By Sophie Attwood
While literally every human over the age of Generation Z has fine lines – they are of course a perfectly normal stage of life – it seems that the general feeling towards these wrinkles, especially those around the eyes, is one of a very, very strong disdain.
And I for one am one of those people. It’s been my biggest bugbear since I hit my twenties and my concealer started to sit in a little ridge underneath my eye. So I’ve broken down every single possible way to get rid of fine lines around the eyes – no matter your price point, the threshold of your ‘squeamish’ or your patience when waiting for those coveted results.
The Long Game – Topicals
Unless your serum contains an active ingredient such as retinol or Vitamin C, it’s time to toss it away. ‘But it smells so good!’, I hear you cry. I’m sorry, it’s for your own good.
Vitamin C is a surefire win when it comes to treating wrinkles. ‘Vitamin C (also known as ascorbic acid) is a powerful antioxidant and one of the few skincare ingredients that has been proven to help in the battle against skin ageing,’ says cosmetic doctor, Dr Paris Acharya (www.drparis.co.uk). ‘It neutralises free radicals and helps your body repair damaged cells. It encourages collagen production, helps protect skin against damage from the environment and can improve pigmentation caused by sun damage and scarring.’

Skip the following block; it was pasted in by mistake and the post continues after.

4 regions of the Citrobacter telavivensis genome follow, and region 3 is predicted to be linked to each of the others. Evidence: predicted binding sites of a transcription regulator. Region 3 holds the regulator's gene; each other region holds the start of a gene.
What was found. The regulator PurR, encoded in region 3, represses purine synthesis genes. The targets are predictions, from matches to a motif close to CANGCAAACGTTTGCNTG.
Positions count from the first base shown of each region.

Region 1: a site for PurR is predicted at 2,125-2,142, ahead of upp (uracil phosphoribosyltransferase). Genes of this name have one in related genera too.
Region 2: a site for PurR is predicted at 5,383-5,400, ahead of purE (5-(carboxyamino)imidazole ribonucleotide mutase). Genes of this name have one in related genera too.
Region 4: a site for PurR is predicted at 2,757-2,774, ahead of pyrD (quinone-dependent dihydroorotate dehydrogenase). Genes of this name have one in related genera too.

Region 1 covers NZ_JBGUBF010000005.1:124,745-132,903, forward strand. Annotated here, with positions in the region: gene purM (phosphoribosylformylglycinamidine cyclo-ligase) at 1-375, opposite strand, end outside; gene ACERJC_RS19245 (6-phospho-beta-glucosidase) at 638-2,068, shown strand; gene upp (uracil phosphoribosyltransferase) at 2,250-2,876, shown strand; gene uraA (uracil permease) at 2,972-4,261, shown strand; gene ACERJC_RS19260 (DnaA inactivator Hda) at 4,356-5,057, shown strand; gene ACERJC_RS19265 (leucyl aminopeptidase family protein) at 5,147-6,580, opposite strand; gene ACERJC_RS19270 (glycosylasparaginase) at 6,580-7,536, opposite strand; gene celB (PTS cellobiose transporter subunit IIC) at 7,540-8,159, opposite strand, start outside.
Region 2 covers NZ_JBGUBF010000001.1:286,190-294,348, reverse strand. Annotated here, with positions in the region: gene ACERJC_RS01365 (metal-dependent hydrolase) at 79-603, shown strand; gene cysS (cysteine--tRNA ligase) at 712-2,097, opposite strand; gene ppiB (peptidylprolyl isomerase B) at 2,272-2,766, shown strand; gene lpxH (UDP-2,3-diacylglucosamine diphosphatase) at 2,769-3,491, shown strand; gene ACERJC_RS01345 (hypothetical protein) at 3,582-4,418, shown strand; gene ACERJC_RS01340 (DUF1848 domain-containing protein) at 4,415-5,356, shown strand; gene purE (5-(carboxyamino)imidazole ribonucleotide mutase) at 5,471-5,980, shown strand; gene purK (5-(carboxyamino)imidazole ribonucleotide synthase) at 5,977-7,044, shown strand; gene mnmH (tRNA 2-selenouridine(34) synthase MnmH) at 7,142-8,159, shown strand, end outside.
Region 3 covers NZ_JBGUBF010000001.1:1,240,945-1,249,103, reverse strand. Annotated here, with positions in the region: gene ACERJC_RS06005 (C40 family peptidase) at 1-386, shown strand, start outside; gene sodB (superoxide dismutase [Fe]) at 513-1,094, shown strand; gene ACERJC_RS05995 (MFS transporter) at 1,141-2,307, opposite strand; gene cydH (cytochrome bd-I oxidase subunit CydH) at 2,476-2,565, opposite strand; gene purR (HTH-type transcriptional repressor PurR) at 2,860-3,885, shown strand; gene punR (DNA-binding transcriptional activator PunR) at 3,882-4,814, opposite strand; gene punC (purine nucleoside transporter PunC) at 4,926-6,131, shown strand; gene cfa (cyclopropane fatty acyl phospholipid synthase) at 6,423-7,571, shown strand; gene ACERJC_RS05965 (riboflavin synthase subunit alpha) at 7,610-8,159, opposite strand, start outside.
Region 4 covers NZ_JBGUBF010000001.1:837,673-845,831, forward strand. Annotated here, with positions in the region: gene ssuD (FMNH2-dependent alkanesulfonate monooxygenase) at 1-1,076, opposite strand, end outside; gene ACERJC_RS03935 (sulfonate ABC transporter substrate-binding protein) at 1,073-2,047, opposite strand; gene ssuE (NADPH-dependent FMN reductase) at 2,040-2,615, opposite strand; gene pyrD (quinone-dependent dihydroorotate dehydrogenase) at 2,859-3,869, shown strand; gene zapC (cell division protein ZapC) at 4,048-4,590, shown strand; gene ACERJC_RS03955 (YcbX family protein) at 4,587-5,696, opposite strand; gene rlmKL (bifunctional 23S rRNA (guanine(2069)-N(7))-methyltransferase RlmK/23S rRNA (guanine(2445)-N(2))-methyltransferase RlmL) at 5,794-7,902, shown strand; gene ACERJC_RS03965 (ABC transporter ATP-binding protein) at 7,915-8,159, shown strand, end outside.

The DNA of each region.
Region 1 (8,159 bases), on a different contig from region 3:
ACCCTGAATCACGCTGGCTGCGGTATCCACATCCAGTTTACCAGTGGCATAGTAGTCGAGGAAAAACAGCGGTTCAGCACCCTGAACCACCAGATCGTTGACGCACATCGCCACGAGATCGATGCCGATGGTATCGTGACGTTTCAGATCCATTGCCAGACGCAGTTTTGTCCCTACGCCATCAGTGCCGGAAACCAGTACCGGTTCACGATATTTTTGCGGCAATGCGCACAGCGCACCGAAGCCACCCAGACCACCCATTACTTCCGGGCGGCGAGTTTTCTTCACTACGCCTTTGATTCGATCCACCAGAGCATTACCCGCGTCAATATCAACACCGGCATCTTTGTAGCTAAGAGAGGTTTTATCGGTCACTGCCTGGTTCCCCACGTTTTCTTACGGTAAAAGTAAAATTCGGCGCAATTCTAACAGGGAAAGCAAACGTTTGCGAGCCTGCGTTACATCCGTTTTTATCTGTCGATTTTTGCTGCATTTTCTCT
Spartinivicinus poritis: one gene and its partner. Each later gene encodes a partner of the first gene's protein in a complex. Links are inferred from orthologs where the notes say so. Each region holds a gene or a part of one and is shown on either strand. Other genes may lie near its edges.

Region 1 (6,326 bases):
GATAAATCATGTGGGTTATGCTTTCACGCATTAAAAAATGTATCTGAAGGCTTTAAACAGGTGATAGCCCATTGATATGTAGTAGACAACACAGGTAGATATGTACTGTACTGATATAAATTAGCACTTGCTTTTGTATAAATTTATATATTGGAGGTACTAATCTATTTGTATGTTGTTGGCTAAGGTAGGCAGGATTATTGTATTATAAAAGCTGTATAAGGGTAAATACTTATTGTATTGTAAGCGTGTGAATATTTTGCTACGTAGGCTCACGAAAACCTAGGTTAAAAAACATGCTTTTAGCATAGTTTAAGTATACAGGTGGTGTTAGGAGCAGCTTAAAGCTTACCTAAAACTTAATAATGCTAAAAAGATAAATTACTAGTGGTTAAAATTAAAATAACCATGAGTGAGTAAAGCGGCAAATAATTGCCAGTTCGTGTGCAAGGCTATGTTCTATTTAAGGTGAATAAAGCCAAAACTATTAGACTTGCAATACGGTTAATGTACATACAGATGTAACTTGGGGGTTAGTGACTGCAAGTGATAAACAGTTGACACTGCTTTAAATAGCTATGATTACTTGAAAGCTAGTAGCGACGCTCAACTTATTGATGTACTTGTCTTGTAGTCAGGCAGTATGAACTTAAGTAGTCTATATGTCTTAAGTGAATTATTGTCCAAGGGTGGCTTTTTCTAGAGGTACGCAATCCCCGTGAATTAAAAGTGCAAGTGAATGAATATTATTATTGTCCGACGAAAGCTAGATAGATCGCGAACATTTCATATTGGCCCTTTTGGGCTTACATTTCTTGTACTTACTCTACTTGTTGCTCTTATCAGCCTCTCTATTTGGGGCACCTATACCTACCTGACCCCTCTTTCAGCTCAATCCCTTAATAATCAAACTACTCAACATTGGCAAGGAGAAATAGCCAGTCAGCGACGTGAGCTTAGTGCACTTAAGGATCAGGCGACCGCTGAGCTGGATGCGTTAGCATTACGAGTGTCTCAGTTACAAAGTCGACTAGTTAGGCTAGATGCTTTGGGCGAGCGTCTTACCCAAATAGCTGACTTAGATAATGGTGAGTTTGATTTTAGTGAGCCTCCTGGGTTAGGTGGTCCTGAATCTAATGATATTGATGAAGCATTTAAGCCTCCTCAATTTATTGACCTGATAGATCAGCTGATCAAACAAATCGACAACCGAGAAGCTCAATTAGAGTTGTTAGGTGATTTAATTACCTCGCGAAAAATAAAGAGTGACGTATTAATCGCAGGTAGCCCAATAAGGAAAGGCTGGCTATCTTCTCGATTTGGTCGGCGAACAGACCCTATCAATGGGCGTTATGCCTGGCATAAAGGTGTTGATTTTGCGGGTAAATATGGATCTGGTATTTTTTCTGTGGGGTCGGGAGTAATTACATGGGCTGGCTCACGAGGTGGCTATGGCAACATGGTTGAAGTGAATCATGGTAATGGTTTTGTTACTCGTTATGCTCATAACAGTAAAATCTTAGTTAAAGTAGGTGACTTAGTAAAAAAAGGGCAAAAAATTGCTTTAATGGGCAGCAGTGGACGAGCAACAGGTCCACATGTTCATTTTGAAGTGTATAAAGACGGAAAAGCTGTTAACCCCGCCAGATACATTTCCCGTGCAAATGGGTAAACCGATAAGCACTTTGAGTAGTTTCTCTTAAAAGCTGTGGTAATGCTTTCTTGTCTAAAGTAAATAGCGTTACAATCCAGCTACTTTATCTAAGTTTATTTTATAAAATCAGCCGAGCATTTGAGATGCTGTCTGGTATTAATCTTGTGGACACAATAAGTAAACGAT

Nowadays we are fortunate because it comes in lots of different sorts of skincare. However, ascorbic acid breaks down with regular exposure to air and light and so it’s one that needs to be looked after properly and kept in airtight packaging and included in products that are used once daily only.
‘I would recommend PCA’s CE Advanced serum,’ says Dr Acharya. ‘It uses two potent antioxidants in its anhydrous (waterless formulation), Vitamin C and E become activated on contact with the skin. They help brighten and strengthen whilst also minimising fine lines and wrinkles.’
According to the experts, retinol is also a must when it comes to treating those pesky wrinkles around the eyes.
‘Retinol is a type of retinoid, derived from Vitamin A,’ says cosmetic doctor, Dr Rekha Tailor (www.healthandaesthetics.co.uk
Retinol, or retinoids, work by prompting surface skin cells to turn over and die quickly, making way for new healthy fresh skin underneath. So how does that treat wrinkles? It helps to prevent collagen breaking down and thickens the deeper layer of skin to help prevent wrinkles. Complicated stuff for a little ingredient that you simply tap, tap, tap into your skin.
This is the instant hydrator, according to the experts. ‘Hyaluronic acid acts like a sponge in your skin, pulling in water from the air to plump fine lines and smooth your face,’ says Dr Rekha Tailor. It’s lightweight, ultra-hydrating, works immediately, with absolutely zero irritation. Dr Tailor suggests Radara patches (www.radara.co.uk) which rely on a clever microchanneling technology to create tiny punctures in the skin around your eyes. Add their HA serum and you’ll get instantly rejuvenated peepers. The only downside? It’s temporary, and it won’t help with deeper lines or wrinkles.
Enter The Needles: Botox